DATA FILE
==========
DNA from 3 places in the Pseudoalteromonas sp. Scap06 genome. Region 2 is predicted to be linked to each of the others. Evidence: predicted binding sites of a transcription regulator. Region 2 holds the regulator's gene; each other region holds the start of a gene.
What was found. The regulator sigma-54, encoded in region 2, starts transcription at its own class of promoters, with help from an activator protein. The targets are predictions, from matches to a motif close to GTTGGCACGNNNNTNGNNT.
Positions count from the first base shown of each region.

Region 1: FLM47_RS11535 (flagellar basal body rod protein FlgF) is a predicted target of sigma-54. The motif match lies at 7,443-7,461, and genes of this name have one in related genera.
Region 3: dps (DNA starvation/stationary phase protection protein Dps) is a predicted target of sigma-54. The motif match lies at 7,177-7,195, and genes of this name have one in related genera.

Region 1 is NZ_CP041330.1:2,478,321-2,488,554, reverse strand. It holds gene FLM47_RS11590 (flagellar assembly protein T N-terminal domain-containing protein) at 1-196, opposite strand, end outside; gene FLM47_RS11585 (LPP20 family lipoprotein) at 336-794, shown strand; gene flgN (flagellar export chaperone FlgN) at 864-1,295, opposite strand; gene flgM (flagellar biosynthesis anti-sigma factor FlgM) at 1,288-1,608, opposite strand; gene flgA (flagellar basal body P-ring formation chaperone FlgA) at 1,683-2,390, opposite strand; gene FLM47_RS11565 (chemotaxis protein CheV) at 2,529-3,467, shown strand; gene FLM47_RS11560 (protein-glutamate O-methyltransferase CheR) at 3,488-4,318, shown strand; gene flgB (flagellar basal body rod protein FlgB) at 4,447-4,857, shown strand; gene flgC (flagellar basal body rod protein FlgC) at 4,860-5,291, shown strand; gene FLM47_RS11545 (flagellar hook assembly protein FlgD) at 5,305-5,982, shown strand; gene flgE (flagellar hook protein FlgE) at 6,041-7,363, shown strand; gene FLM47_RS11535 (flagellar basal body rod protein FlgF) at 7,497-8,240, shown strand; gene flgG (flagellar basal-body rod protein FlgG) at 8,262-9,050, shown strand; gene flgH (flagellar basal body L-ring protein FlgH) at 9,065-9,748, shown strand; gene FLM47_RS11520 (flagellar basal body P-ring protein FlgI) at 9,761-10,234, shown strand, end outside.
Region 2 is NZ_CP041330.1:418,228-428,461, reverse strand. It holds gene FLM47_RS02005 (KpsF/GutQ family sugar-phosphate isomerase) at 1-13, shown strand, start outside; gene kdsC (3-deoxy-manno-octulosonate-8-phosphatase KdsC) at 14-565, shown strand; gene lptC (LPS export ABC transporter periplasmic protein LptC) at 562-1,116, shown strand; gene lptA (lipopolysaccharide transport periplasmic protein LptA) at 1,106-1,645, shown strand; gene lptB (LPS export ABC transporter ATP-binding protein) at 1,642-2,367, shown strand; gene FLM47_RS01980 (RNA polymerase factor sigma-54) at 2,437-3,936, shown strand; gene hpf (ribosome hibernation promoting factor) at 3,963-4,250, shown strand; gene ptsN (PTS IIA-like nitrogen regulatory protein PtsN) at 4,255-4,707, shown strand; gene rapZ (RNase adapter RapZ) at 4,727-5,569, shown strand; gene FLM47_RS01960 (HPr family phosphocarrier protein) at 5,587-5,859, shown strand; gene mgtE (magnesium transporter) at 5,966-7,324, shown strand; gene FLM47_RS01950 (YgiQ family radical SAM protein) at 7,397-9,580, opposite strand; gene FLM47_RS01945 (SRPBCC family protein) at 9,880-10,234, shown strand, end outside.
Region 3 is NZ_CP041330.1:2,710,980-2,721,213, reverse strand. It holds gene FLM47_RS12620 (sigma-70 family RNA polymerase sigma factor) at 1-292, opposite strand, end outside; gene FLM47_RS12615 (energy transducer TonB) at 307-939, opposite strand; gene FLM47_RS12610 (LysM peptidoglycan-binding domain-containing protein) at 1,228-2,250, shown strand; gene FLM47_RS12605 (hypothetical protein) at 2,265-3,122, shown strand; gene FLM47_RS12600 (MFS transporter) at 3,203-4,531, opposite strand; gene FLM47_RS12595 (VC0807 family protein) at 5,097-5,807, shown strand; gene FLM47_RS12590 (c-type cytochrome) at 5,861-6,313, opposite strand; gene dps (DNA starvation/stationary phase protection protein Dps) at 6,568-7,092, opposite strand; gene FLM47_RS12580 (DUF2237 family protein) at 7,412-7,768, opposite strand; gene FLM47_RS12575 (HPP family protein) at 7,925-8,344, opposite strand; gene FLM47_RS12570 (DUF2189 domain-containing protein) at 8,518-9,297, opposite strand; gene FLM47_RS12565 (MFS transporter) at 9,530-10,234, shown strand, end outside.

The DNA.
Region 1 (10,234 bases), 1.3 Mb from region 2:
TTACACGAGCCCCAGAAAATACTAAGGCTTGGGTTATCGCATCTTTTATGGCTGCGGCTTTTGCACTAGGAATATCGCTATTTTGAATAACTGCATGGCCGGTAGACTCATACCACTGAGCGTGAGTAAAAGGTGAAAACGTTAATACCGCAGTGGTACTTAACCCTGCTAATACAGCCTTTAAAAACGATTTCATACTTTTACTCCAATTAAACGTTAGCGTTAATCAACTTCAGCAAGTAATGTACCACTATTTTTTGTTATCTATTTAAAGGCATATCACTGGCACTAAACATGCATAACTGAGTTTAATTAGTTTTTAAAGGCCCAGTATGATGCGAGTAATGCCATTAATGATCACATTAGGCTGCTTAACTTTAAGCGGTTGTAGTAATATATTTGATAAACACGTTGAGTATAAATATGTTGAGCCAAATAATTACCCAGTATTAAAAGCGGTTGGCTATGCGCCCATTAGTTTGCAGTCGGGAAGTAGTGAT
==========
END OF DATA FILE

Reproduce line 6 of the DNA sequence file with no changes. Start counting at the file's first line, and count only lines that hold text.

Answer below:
Region 1 is NZ_CP041330.1:2,478,321-2,488,554, reverse strand. It holds gene FLM47_RS11590 (flagellar assembly protein T N-terminal domain-containing protein) at 1-196, opposite strand, end outside; gene FLM47_RS11585 (LPP20 family lipoprotein) at 336-794, shown strand; gene flgN (flagellar export chaperone FlgN) at 864-1,295, opposite strand; gene flgM (flagellar biosynthesis anti-sigma factor FlgM) at 1,288-1,608, opposite strand; gene flgA (flagellar basal body P-ring formation chaperone FlgA) at 1,683-2,390, opposite strand; gene FLM47_RS11565 (chemotaxis protein CheV) at 2,529-3,467, shown strand; gene FLM47_RS11560 (protein-glutamate O-methyltransferase CheR) at 3,488-4,318, shown strand; gene flgB (flagellar basal body rod protein FlgB) at 4,447-4,857, shown strand; gene flgC (flagellar basal body rod protein FlgC) at 4,860-5,291, shown strand; gene FLM47_RS11545 (flagellar hook assembly protein FlgD) at 5,305-5,982, shown strand; gene flgE (flagellar hook protein FlgE) at 6,041-7,363, shown strand; gene FLM47_RS11535 (flagellar basal body rod protein FlgF) at 7,497-8,240, shown strand; gene flgG (flagellar basal-body rod protein FlgG) at 8,262-9,050, shown strand; gene flgH (flagellar basal body L-ring protein FlgH) at 9,065-9,748, shown strand; gene FLM47_RS11520 (flagellar basal body P-ring protein FlgI) at 9,761-10,234, shown strand, end outside.